The American Heart Association estimates that more than 50 million Americans suffer from metabolic syndrome. Not everyone agrees on what "metabolic syndrome" is, but many experts agree that having a combination of disorders such as high blood pressure, excess abdominal fat, and elevated levels of blood glucose and triglycerides, puts a person at increased risk of the disease. Previous research has suggested that eating dairy foods may help prevent weight gain. A new study goes one step further by suggesting the more dairy products a person consumes, the less likely that person is to develop metabolic syndrome.
Researchers in this study analyzed the dietary habits of 827 adults in Iran, looking specifically at their daily consumption of dairy products such as milk, yogurt and cheese. They also conducted waist and blood pressure measurements to see how many of them met different risk factors for metabolic syndrome.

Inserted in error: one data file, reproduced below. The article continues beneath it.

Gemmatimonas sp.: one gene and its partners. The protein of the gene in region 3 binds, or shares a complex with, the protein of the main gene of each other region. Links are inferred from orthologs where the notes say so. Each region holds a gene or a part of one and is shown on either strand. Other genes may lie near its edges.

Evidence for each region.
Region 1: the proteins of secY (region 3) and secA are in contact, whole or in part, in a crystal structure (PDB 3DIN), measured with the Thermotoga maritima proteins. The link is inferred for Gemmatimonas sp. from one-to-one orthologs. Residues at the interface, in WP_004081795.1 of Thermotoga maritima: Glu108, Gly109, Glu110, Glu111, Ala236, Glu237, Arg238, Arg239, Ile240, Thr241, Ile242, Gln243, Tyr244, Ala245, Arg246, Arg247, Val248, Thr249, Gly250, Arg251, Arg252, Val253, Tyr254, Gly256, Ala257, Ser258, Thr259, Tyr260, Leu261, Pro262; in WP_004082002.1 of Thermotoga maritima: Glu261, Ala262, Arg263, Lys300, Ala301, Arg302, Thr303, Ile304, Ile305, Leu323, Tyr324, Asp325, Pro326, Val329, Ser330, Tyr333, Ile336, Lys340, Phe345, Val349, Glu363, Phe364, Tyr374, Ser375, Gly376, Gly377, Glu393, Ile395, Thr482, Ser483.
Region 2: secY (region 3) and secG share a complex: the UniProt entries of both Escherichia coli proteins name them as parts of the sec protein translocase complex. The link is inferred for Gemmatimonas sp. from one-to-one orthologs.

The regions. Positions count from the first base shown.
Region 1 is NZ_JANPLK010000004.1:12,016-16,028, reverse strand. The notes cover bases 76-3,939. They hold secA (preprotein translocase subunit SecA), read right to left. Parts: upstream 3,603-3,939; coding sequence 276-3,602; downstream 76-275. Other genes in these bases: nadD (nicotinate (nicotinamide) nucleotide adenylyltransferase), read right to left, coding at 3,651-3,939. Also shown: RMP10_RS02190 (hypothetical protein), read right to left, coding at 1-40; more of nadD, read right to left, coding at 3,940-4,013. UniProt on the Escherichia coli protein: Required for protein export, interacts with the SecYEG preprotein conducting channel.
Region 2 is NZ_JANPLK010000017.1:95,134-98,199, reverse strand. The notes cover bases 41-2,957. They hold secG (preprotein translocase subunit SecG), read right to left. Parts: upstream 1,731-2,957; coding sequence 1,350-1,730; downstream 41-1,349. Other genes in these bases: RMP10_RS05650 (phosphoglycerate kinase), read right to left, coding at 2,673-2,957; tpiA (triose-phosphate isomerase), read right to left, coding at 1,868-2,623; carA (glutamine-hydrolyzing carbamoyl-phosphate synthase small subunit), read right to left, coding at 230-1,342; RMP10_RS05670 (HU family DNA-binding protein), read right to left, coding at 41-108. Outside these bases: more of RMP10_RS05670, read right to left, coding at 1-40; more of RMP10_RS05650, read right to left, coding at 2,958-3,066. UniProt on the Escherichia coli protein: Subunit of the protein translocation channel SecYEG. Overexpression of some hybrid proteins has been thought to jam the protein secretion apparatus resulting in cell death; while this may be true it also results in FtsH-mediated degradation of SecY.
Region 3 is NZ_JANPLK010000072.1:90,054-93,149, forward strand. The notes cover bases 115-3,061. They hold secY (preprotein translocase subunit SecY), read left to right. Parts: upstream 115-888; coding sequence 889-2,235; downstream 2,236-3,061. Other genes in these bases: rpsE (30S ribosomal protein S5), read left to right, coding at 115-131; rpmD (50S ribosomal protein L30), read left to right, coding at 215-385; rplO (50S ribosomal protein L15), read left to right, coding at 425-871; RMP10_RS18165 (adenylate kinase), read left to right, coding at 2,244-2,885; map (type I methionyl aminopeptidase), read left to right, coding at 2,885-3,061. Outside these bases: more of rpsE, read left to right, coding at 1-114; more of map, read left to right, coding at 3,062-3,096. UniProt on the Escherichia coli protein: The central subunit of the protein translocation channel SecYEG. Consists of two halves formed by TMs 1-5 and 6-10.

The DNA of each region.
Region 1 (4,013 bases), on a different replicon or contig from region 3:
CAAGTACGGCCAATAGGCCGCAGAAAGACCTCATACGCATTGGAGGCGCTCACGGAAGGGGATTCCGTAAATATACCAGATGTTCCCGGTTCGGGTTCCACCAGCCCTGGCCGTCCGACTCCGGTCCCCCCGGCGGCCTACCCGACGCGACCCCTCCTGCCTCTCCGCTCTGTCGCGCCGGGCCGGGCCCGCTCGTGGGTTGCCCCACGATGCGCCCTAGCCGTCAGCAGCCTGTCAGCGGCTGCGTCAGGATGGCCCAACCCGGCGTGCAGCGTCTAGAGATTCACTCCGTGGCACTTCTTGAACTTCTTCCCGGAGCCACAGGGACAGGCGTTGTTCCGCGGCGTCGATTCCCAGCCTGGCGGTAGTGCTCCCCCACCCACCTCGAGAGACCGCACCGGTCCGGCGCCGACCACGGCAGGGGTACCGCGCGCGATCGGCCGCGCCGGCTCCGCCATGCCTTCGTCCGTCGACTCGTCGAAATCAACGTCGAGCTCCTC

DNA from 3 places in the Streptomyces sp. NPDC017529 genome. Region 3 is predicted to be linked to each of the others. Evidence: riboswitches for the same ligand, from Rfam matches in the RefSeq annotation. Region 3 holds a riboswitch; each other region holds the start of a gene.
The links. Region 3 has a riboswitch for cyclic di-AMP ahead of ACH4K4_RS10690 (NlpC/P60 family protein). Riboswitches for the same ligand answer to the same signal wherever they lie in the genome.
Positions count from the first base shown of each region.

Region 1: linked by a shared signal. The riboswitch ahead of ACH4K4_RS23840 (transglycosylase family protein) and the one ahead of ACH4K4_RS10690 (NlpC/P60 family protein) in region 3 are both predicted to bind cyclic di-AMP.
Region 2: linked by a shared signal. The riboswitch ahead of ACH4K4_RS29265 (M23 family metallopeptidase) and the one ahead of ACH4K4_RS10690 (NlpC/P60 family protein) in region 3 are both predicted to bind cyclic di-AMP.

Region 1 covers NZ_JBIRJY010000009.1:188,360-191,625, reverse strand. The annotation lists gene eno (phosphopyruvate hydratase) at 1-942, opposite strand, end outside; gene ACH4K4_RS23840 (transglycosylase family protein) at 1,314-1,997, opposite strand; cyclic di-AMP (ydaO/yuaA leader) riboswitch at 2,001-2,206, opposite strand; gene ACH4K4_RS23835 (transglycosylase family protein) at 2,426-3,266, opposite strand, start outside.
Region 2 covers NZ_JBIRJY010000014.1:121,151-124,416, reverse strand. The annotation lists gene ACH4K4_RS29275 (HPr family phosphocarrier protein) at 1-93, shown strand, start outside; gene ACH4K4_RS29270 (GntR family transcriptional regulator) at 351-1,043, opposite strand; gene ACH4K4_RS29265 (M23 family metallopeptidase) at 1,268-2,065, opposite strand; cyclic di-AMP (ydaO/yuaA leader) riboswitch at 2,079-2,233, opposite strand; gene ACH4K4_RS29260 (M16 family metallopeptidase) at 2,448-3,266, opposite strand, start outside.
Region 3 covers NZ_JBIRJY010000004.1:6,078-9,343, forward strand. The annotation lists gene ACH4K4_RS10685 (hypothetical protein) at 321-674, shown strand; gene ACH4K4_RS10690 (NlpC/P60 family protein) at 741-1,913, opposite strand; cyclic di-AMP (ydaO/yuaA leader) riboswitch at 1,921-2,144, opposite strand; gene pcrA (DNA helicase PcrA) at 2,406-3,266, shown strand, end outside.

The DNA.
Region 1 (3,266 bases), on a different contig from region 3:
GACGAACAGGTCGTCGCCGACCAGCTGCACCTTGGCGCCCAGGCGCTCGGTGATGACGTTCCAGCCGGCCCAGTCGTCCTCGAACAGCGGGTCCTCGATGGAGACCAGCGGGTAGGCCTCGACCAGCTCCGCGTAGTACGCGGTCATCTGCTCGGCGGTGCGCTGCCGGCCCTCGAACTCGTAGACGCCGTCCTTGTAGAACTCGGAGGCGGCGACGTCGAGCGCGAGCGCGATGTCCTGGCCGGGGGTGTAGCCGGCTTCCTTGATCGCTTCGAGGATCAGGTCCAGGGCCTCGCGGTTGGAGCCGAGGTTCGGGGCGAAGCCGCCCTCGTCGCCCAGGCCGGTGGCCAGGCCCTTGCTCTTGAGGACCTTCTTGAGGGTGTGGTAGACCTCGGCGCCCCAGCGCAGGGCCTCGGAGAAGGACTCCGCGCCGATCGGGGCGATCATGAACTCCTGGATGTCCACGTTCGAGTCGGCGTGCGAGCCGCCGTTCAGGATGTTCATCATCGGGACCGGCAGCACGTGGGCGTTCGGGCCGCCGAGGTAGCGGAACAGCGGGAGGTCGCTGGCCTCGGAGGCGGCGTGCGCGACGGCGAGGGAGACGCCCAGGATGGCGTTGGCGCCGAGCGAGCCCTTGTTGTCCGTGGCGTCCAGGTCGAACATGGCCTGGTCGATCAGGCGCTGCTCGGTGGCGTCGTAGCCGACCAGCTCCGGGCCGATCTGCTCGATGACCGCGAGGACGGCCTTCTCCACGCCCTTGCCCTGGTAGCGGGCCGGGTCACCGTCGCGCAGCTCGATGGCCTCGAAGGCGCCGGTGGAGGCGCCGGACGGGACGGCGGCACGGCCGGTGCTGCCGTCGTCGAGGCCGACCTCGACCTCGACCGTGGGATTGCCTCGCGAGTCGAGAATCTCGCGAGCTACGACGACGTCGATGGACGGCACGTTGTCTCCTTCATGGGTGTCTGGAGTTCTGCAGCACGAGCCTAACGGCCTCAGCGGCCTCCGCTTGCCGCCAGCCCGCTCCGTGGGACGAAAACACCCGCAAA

People in the highest quartile (25 percent) of dairy intake were 31 percent less likely to meet the study's definition of metabolic syndrome compared to people with the lowest level of dairy consumption. They also were 37 percent less likely to have a large waist circumference, and 29 percent less likely to suffer from hypertension.
The researchers believe that the high calcium content in milk, cheese and yogurt may have accounted for the decreased risk of metabolic syndrome. Other good sources of calcium include eggs, sardines, tofu, and green, leafy vegetables. For more information on ways to reduce the risk of metabolic syndrome, visit www.chiroweb.com/find/archives/general/wellness/index.html.
Azadbakht L, Mirmiran P, Esmaillzadeh A, et al. Dairy consumption is inversely associated with the prevalence of the metabolic syndrome in Tehranian adults. American Journal of Clinical Nutrition, September 2005;82(3):523-530.